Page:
A - Thanks for the questions. Here at St. Mary's we dedicated a new altar in 2008 and were blessed to receive a gift of two relics, one of St. Dominic (founder of the Order of Preachers - Dominicans) and one of St. Thomas Aquinas (patron of students). Both of these relics were placed in the altar before it's dedication by Archbishop Aymond.
Now, on to your question. Yes, the veneration of relics of the saints comes from the early church. In the early years of the Church in Rome, during the persecutions, the Christians would meet in the catacombs. These catacombs housed the tombs of the Christian martyrs and therefore Mass was celebrated on their tombs. This practice grew into a veneration (a reverence - not a worship) of the saints as a reminder that God worked through them and their deaths.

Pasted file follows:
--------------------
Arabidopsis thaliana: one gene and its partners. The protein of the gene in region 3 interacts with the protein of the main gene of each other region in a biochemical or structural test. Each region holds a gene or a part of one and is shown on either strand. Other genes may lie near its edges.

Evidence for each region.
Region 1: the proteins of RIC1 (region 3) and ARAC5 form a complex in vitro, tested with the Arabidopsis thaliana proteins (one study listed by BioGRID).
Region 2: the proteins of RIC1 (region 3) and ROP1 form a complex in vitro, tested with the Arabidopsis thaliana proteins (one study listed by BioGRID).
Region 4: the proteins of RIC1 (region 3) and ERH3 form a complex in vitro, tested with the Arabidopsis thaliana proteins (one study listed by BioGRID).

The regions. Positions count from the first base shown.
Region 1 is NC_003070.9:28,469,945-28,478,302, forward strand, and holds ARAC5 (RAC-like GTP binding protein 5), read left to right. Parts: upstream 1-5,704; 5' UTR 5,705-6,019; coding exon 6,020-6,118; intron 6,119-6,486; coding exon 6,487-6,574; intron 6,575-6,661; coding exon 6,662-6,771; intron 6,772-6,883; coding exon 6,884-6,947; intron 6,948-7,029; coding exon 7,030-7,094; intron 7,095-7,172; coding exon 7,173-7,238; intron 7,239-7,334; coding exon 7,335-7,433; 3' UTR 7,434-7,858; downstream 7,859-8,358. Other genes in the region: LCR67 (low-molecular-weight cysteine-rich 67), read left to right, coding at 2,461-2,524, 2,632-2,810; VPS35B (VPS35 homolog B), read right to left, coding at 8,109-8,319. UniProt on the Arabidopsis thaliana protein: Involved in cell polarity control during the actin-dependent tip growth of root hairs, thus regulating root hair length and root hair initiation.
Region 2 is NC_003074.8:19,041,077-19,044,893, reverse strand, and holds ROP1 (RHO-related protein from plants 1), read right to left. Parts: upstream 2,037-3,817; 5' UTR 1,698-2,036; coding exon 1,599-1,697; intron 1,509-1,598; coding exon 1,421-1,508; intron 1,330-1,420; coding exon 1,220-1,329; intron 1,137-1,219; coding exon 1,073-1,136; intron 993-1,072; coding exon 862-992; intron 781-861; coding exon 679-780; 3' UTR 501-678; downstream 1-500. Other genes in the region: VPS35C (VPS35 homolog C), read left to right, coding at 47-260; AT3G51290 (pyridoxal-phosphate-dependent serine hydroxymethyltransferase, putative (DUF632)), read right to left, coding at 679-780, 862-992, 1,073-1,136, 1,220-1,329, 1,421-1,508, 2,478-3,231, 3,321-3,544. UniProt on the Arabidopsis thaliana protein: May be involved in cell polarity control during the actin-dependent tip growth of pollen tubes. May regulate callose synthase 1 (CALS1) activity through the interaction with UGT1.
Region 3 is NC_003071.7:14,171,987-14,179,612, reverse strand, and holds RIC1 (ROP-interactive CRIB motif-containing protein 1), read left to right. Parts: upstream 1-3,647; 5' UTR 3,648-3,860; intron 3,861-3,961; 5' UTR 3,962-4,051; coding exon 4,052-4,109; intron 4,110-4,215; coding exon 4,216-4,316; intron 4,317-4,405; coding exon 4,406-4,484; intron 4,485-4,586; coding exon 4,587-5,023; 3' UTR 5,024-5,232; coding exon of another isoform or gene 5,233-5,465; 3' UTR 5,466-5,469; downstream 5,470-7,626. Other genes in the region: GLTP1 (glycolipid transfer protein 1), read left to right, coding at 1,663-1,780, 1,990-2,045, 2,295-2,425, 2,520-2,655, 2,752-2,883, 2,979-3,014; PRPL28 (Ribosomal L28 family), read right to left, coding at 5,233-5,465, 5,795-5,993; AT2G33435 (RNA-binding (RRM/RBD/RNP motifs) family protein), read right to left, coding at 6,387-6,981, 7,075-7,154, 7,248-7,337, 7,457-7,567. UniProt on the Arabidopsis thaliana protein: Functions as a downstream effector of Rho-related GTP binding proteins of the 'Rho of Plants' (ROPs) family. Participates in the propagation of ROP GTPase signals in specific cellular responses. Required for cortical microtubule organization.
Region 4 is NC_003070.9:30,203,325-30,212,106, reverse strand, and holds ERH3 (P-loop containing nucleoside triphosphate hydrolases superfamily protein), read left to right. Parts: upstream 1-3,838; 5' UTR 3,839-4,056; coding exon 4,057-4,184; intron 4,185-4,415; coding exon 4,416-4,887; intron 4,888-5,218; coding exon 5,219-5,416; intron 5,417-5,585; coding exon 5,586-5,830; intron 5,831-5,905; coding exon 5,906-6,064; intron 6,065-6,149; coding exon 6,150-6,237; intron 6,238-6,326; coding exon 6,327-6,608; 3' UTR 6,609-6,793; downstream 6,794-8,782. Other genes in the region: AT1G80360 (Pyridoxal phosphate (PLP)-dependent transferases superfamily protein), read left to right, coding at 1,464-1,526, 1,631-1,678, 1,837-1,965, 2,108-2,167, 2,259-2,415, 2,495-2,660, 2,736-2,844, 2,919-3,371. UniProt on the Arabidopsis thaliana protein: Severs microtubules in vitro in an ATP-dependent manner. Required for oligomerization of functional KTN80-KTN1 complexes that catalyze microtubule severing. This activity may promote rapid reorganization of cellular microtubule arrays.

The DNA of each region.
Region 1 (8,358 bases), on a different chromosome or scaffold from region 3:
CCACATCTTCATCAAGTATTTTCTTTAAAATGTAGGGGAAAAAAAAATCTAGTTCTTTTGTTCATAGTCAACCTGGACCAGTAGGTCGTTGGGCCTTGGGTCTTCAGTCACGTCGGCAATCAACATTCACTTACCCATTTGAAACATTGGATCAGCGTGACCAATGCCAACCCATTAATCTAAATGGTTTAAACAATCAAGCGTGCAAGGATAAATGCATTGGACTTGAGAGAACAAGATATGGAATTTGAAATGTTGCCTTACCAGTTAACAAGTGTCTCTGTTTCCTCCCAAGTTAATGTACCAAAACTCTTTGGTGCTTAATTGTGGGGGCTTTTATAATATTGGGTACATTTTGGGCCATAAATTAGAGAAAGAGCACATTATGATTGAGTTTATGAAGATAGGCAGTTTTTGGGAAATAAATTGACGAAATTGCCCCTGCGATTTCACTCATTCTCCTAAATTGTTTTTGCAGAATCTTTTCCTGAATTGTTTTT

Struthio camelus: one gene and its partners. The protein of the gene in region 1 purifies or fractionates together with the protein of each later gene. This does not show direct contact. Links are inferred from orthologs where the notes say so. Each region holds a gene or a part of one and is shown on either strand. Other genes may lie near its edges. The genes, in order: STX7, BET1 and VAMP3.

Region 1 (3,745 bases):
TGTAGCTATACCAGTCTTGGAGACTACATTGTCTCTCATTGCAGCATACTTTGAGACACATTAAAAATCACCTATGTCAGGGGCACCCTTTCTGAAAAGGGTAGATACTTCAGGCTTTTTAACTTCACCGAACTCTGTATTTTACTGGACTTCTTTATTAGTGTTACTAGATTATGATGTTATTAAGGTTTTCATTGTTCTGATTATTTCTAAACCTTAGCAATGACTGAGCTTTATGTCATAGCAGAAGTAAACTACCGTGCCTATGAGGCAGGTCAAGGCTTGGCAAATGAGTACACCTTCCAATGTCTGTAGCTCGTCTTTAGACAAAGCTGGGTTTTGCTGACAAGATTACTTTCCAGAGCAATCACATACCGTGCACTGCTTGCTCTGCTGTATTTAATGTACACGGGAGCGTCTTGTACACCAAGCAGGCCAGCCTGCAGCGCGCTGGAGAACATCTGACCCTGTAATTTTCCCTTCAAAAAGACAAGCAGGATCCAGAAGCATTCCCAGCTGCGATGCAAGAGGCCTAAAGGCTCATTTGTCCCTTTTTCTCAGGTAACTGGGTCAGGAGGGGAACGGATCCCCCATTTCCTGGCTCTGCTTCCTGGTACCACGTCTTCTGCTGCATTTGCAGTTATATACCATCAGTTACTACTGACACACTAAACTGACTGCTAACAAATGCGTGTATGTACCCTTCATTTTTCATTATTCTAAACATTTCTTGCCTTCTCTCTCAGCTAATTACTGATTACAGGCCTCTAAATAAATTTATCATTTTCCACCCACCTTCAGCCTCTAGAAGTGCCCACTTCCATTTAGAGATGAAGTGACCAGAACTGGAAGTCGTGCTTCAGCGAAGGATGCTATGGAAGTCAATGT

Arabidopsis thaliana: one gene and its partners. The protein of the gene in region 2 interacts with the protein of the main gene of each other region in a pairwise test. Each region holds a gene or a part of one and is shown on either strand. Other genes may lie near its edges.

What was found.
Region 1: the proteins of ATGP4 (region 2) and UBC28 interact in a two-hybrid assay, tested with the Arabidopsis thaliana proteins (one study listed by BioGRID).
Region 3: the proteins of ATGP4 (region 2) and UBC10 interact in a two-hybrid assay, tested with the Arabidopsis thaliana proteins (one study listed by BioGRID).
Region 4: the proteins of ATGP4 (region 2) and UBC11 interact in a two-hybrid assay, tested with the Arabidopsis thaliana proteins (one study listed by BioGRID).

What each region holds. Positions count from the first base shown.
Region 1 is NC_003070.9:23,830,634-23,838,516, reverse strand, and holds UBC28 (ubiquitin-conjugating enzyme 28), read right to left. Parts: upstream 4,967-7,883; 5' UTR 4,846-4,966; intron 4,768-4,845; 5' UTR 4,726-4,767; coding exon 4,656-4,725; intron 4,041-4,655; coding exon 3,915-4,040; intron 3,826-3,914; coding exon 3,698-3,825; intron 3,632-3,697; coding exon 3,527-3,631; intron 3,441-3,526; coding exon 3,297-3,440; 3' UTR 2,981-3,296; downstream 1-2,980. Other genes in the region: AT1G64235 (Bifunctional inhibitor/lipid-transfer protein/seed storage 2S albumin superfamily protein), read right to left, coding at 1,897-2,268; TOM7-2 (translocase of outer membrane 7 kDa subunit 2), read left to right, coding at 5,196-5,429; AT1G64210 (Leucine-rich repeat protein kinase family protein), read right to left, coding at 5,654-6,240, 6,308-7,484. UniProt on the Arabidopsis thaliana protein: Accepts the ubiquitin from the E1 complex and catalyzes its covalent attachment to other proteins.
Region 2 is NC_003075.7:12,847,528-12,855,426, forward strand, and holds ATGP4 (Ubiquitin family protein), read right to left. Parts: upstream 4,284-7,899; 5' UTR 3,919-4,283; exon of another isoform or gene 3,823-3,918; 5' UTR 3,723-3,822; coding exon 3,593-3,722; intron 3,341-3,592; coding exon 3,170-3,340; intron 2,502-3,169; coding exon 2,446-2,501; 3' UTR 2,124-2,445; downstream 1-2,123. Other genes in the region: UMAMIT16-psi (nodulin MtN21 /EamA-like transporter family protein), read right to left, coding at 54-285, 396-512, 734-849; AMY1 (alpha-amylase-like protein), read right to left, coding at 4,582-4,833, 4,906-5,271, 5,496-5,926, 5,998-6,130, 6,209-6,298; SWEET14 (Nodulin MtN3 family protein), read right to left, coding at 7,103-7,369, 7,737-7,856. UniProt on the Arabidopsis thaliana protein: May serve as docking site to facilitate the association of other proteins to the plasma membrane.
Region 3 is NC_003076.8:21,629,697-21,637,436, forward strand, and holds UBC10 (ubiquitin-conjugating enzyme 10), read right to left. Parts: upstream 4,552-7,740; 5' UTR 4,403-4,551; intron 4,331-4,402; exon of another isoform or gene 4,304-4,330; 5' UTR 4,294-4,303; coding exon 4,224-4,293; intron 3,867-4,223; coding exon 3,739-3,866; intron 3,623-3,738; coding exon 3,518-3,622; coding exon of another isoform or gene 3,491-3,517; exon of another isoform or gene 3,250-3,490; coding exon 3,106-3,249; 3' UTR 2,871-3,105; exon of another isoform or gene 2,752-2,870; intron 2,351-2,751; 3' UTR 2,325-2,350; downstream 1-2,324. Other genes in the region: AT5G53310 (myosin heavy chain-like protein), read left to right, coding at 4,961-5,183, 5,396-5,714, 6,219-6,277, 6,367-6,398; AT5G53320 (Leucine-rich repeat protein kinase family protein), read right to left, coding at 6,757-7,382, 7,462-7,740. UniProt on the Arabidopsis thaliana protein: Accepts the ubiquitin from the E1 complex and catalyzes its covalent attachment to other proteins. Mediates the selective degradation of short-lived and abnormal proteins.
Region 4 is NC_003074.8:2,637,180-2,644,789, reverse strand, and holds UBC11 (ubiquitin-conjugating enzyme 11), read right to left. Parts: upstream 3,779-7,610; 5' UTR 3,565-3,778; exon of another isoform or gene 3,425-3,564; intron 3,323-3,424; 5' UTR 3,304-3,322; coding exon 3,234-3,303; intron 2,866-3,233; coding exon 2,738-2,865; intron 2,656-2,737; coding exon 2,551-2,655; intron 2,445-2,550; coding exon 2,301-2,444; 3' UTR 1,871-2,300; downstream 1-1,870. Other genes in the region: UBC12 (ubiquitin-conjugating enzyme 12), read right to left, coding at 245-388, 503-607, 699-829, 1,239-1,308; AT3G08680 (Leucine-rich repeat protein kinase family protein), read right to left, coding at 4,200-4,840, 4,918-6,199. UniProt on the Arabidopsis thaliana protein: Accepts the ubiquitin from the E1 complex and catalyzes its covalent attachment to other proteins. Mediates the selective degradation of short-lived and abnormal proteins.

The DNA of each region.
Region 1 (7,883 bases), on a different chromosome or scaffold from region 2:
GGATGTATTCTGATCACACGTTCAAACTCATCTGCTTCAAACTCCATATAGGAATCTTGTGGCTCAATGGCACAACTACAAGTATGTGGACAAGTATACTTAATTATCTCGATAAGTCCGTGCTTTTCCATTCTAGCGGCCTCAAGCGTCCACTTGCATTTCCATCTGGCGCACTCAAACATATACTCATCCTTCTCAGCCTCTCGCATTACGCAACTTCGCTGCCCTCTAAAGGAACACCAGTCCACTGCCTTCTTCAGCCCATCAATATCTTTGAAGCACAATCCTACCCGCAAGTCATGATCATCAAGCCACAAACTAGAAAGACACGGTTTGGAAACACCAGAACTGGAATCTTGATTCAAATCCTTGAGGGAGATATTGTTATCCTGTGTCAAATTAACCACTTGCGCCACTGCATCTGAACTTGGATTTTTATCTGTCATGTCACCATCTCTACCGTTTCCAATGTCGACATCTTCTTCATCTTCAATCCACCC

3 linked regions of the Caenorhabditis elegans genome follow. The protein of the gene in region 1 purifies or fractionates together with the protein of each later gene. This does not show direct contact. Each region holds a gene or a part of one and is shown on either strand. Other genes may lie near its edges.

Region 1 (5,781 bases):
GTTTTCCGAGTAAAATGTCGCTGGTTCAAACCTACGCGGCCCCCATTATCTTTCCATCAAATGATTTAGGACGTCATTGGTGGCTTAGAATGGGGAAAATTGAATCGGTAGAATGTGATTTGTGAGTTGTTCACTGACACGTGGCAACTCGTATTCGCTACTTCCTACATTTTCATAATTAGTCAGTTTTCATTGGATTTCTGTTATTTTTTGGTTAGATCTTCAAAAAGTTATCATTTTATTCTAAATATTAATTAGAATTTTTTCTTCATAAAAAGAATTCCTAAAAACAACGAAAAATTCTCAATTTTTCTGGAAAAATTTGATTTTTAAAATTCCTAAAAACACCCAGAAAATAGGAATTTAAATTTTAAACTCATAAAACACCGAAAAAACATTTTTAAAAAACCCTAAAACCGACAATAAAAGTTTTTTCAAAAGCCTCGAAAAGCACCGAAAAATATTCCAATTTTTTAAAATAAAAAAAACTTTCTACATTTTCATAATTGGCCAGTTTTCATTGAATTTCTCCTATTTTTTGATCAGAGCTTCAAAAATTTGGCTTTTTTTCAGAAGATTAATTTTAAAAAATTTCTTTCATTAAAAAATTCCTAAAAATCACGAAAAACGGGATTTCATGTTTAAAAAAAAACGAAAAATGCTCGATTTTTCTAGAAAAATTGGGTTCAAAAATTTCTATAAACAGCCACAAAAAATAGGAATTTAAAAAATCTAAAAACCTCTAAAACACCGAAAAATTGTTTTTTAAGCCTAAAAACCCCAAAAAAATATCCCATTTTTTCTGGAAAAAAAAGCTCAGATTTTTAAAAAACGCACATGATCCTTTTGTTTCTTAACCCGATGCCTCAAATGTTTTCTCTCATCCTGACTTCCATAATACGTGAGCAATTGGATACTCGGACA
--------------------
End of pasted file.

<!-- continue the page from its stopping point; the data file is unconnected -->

Thus, the practice of keeping a reminder of the saint was begun in keeping a relic of them. A relic is a physical reminder of a person. There are three types (or classes) of relics:
- A first class relic is a part of a Saint's body (e.g., hair, bone, etc)
- A second class relic is something the Saint owned or an instrument of torture that may have been used against them
- A third class relic is something that has touched a first or second class relic or a tomb of a Saint.
When he broke open the fifth seal, I saw underneath the altar the souls of those who had been slaughtered because of the witness they bore to the word of God. - Rev 6:9I hope this helps.